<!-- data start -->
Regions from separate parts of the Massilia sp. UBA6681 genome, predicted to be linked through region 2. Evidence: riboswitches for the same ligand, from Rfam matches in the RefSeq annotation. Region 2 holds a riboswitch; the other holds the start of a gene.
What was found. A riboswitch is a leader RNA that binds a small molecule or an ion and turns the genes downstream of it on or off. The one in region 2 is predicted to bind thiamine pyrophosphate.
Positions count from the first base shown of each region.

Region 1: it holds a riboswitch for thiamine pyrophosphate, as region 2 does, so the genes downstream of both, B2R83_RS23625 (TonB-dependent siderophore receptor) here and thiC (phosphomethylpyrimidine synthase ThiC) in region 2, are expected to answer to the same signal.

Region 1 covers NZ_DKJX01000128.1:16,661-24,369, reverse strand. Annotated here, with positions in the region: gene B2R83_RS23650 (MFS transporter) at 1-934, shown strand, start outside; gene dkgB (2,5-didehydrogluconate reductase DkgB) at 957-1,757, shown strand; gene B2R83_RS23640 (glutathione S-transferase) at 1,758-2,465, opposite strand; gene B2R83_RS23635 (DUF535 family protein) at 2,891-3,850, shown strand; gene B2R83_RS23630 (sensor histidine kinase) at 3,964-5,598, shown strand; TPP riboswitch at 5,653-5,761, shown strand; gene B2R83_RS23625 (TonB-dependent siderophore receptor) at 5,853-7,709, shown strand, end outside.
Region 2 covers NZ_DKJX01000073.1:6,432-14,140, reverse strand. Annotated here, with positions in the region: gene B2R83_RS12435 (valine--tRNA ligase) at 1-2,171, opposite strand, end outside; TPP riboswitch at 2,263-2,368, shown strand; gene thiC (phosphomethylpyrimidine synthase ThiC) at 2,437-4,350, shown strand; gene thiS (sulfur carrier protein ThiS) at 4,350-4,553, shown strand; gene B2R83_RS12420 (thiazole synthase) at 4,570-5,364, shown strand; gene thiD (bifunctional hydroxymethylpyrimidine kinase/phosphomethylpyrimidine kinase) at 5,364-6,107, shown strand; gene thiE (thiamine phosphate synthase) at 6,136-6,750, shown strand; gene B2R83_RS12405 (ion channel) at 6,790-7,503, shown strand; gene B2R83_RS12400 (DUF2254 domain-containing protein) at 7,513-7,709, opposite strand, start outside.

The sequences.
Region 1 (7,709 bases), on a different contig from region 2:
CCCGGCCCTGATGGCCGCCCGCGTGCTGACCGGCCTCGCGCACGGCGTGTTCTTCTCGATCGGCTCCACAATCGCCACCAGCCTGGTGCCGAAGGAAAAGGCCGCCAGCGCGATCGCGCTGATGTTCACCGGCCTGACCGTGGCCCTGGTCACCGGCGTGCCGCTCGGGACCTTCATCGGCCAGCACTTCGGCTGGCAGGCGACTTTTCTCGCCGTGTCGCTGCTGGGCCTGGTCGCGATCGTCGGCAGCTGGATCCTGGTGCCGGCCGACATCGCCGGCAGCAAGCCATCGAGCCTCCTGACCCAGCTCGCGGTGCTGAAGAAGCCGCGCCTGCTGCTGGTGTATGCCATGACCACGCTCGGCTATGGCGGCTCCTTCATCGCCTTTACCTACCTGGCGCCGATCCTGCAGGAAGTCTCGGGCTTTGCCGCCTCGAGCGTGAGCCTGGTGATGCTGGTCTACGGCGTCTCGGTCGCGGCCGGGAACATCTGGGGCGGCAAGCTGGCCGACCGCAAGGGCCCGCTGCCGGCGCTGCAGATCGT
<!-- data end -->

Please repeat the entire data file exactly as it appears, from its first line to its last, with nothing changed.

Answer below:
Regions from separate parts of the Massilia sp. UBA6681 genome, predicted to be linked through region 2. Evidence: riboswitches for the same ligand, from Rfam matches in the RefSeq annotation. Region 2 holds a riboswitch; the other holds the start of a gene.
What was found. A riboswitch is a leader RNA that binds a small molecule or an ion and turns the genes downstream of it on or off. The one in region 2 is predicted to bind thiamine pyrophosphate.
Positions count from the first base shown of each region.

Region 1: it holds a riboswitch for thiamine pyrophosphate, as region 2 does, so the genes downstream of both, B2R83_RS23625 (TonB-dependent siderophore receptor) here and thiC (phosphomethylpyrimidine synthase ThiC) in region 2, are expected to answer to the same signal.

Region 1 covers NZ_DKJX01000128.1:16,661-24,369, reverse strand. Annotated here, with positions in the region: gene B2R83_RS23650 (MFS transporter) at 1-934, shown strand, start outside; gene dkgB (2,5-didehydrogluconate reductase DkgB) at 957-1,757, shown strand; gene B2R83_RS23640 (glutathione S-transferase) at 1,758-2,465, opposite strand; gene B2R83_RS23635 (DUF535 family protein) at 2,891-3,850, shown strand; gene B2R83_RS23630 (sensor histidine kinase) at 3,964-5,598, shown strand; TPP riboswitch at 5,653-5,761, shown strand; gene B2R83_RS23625 (TonB-dependent siderophore receptor) at 5,853-7,709, shown strand, end outside.
Region 2 covers NZ_DKJX01000073.1:6,432-14,140, reverse strand. Annotated here, with positions in the region: gene B2R83_RS12435 (valine--tRNA ligase) at 1-2,171, opposite strand, end outside; TPP riboswitch at 2,263-2,368, shown strand; gene thiC (phosphomethylpyrimidine synthase ThiC) at 2,437-4,350, shown strand; gene thiS (sulfur carrier protein ThiS) at 4,350-4,553, shown strand; gene B2R83_RS12420 (thiazole synthase) at 4,570-5,364, shown strand; gene thiD (bifunctional hydroxymethylpyrimidine kinase/phosphomethylpyrimidine kinase) at 5,364-6,107, shown strand; gene thiE (thiamine phosphate synthase) at 6,136-6,750, shown strand; gene B2R83_RS12405 (ion channel) at 6,790-7,503, shown strand; gene B2R83_RS12400 (DUF2254 domain-containing protein) at 7,513-7,709, opposite strand, start outside.

The sequences.
Region 1 (7,709 bases), on a different contig from region 2:
CCCGGCCCTGATGGCCGCCCGCGTGCTGACCGGCCTCGCGCACGGCGTGTTCTTCTCGATCGGCTCCACAATCGCCACCAGCCTGGTGCCGAAGGAAAAGGCCGCCAGCGCGATCGCGCTGATGTTCACCGGCCTGACCGTGGCCCTGGTCACCGGCGTGCCGCTCGGGACCTTCATCGGCCAGCACTTCGGCTGGCAGGCGACTTTTCTCGCCGTGTCGCTGCTGGGCCTGGTCGCGATCGTCGGCAGCTGGATCCTGGTGCCGGCCGACATCGCCGGCAGCAAGCCATCGAGCCTCCTGACCCAGCTCGCGGTGCTGAAGAAGCCGCGCCTGCTGCTGGTGTATGCCATGACCACGCTCGGCTATGGCGGCTCCTTCATCGCCTTTACCTACCTGGCGCCGATCCTGCAGGAAGTCTCGGGCTTTGCCGCCTCGAGCGTGAGCCTGGTGATGCTGGTCTACGGCGTCTCGGTCGCGGCCGGGAACATCTGGGGCGGCAAGCTGGCCGACCGCAAGGGCCCGCTGCCGGCGCTGCAGATCGT